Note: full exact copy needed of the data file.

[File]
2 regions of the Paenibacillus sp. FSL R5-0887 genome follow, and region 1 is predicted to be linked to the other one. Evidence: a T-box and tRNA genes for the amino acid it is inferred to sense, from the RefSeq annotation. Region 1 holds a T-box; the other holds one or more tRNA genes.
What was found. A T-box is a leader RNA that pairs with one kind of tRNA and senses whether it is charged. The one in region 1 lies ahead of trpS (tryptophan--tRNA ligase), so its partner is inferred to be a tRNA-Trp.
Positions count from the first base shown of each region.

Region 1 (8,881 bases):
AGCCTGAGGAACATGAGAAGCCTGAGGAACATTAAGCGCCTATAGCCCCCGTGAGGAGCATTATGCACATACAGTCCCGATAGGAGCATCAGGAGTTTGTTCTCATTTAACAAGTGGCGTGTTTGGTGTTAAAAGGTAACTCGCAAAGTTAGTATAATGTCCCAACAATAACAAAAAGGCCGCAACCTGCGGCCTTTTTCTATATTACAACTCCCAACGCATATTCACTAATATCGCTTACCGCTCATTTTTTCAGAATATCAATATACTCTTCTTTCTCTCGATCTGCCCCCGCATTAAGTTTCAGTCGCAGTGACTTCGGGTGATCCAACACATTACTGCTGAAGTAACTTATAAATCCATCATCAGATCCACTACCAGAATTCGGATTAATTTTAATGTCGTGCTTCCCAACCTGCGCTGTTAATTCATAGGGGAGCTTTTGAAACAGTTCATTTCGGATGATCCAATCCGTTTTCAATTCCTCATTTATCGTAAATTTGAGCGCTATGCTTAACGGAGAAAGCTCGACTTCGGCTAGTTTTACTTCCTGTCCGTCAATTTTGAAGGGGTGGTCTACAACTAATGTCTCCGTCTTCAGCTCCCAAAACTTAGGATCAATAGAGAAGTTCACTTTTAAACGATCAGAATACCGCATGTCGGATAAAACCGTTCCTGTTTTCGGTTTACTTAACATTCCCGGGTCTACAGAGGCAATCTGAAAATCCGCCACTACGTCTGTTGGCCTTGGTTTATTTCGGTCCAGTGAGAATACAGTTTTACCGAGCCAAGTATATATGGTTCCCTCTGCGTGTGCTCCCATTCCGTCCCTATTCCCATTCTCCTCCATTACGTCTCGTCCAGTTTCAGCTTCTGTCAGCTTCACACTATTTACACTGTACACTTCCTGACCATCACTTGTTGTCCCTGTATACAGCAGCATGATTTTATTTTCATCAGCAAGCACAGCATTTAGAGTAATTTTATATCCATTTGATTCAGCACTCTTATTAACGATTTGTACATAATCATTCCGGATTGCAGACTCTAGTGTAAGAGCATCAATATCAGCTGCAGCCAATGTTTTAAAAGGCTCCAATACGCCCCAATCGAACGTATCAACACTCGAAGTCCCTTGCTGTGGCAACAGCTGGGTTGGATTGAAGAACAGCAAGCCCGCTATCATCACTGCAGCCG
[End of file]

2 regions of the Paenibacillus sp. FSL R5-0887 genome follow, and region 1 is predicted to be linked to the other one. Evidence: a T-box and tRNA genes for the amino acid it is inferred to sense, from the RefSeq annotation. Region 1 holds a T-box; the other holds one or more tRNA genes.
What was found. A T-box is a leader RNA that pairs with one kind of tRNA and senses whether it is charged. The one in region 1 lies ahead of trpS (tryptophan--tRNA ligase), so its partner is inferred to be a tRNA-Trp.
Positions count from the first base shown of each region.

Region 1 (8,881 bases):
AGCCTGAGGAACATGAGAAGCCTGAGGAACATTAAGCGCCTATAGCCCCCGTGAGGAGCATTATGCACATACAGTCCCGATAGGAGCATCAGGAGTTTGTTCTCATTTAACAAGTGGCGTGTTTGGTGTTAAAAGGTAACTCGCAAAGTTAGTATAATGTCCCAACAATAACAAAAAGGCCGCAACCTGCGGCCTTTTTCTATATTACAACTCCCAACGCATATTCACTAATATCGCTTACCGCTCATTTTTTCAGAATATCAATATACTCTTCTTTCTCTCGATCTGCCCCCGCATTAAGTTTCAGTCGCAGTGACTTCGGGTGATCCAACACATTACTGCTGAAGTAACTTATAAATCCATCATCAGATCCACTACCAGAATTCGGATTAATTTTAATGTCGTGCTTCCCAACCTGCGCTGTTAATTCATAGGGGAGCTTTTGAAACAGTTCATTTCGGATGATCCAATCCGTTTTCAATTCCTCATTTATCGTAAATTTGAGCGCTATGCTTAACGGAGAAAGCTCGACTTCGGCTAGTTTTACTTCCTGTCCGTCAATTTTGAAGGGGTGGTCTACAACTAATGTCTCCGTCTTCAGCTCCCAAAACTTAGGATCAATAGAGAAGTTCACTTTTAAACGATCAGAATACCGCATGTCGGATAAAACCGTTCCTGTTTTCGGTTTACTTAACATTCCCGGGTCTACAGAGGCAATCTGAAAATCCGCCACTACGTCTGTTGGCCTTGGTTTATTTCGGTCCAGTGAGAATACAGTTTTACCGAGCCAAGTATATATGGTTCCCTCTGCGTGTGCTCCCATTCCGTCCCTATTCCCATTCTCCTCCATTACGTCTCGTCCAGTTTCAGCTTCTGTCAGCTTCACACTATTTACACTGTACACTTCCTGACCATCACTTGTTGTCCCTGTATACAGCAGCATGATTTTATTTTCATCAGCAAGCACAGCATTTAGAGTAATTTTATATCCATTTGATTCAGCACTCTTATTAACGATTTGTACATAATCATTCCGGATTGCAGACTCTAGTGTAAGAGCATCAATATCAGCTGCAGCCAATGTTTTAAAAGGCTCCAATACGCCCCAATCGAACGTATCAACACTCGAAGTCCCTTGCTGTGGCAACAGCTGGGTTGGATTGAAGAACAGCAAGCCCGCTATCATCACTGCAGCCG